Microsoft patents dual display device with e-paper screen

Edward Hudson By: Edward Hudson
2 minute read

Home » News » Microsoft patents dual display device with e-paper screen

As Microsoft prepares for the debut of its next mobile phone – rumored to be the Surface Phone – the Redmond giant recently patented what it calls a “Dual Display Device” which sports a regular display on one side and an e-paper screen on the other.

The new patent comes hot on the heels of another patent application Microsoft filed last week for a multi-layered screen that consists of panels with curved edges which sit below a single upper layer. Many believed it was the design for the rumored Surface Phone. Now, the new patent notes that the normal display would aid in rendering visually dynamic user input controls while the e-paper display would be used to render visually static user input controls.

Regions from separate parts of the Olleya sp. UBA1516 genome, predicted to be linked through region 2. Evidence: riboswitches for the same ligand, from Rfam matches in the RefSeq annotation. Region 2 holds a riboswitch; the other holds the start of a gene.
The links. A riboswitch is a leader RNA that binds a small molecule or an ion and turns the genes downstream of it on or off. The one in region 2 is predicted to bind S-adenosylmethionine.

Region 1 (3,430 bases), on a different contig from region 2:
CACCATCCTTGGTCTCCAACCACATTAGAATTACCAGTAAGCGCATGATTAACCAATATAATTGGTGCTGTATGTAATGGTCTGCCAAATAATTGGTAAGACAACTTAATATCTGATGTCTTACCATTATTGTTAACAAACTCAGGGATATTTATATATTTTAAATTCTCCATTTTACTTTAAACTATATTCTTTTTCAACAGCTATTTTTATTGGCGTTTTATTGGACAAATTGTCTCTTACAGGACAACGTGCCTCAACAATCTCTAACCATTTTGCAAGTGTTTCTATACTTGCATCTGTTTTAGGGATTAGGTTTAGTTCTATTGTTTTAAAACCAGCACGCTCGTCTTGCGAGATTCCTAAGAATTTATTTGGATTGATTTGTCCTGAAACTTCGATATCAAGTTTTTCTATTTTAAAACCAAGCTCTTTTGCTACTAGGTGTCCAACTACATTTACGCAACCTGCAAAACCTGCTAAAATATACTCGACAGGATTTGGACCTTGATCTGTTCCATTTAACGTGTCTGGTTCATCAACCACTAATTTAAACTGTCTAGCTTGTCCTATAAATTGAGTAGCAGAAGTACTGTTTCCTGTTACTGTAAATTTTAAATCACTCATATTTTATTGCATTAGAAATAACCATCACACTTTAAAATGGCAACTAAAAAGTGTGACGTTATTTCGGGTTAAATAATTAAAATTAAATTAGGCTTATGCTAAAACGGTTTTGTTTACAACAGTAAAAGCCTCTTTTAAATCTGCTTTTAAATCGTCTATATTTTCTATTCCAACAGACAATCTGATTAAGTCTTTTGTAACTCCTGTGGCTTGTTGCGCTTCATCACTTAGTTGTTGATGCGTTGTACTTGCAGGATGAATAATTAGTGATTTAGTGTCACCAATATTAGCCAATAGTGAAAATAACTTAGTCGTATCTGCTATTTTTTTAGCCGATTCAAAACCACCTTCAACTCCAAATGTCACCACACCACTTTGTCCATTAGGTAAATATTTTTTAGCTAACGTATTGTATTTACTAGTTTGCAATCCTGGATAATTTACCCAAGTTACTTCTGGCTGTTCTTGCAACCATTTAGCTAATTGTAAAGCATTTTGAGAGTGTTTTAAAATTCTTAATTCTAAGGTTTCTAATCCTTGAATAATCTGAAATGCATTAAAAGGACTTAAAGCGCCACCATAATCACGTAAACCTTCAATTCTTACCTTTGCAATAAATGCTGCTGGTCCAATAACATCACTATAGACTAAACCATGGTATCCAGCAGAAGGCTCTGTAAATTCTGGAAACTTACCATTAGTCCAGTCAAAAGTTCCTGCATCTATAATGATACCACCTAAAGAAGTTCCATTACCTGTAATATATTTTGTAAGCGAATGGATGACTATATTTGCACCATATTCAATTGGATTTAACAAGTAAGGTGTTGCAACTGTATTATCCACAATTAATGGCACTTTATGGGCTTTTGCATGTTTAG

Microsoft’s patent application notes:

Although many of the examples described herein relate to textual input by the user, the user controls need not relate to textual input. For example, the visually static user controls may comprise controls for a music / video player and the visually dynamic user controls may show thumbnails of album art (e.g. for the particular song or album or related / similar songs) or related videos. The visually dynamic user controls may in addition or alternatively comprise other, dynamic, controls for the music / video player such as a slider for scrolling through the track (where the visually static controls are the controls for stop, play, pause, skip, etc.). Similarly for gaming, the visually static user input controls may provide the standard user input functionality (e.g. left, right, jump) and the dynamic user input controls may provide user input functionality that is only available at certain points in the game or for which the visual representation changes frequently (e.g. where the control displays the number of lives or bullets that a user has left).

The patent also indicates that the e-paper display would be touch sensitive and detachable. It is worth pointing out, though, that Microsoft filed the patent in September 2016. That means it remains unclear when and if the software giant plans to make it a reality. Details of the patent are available on WIPO.

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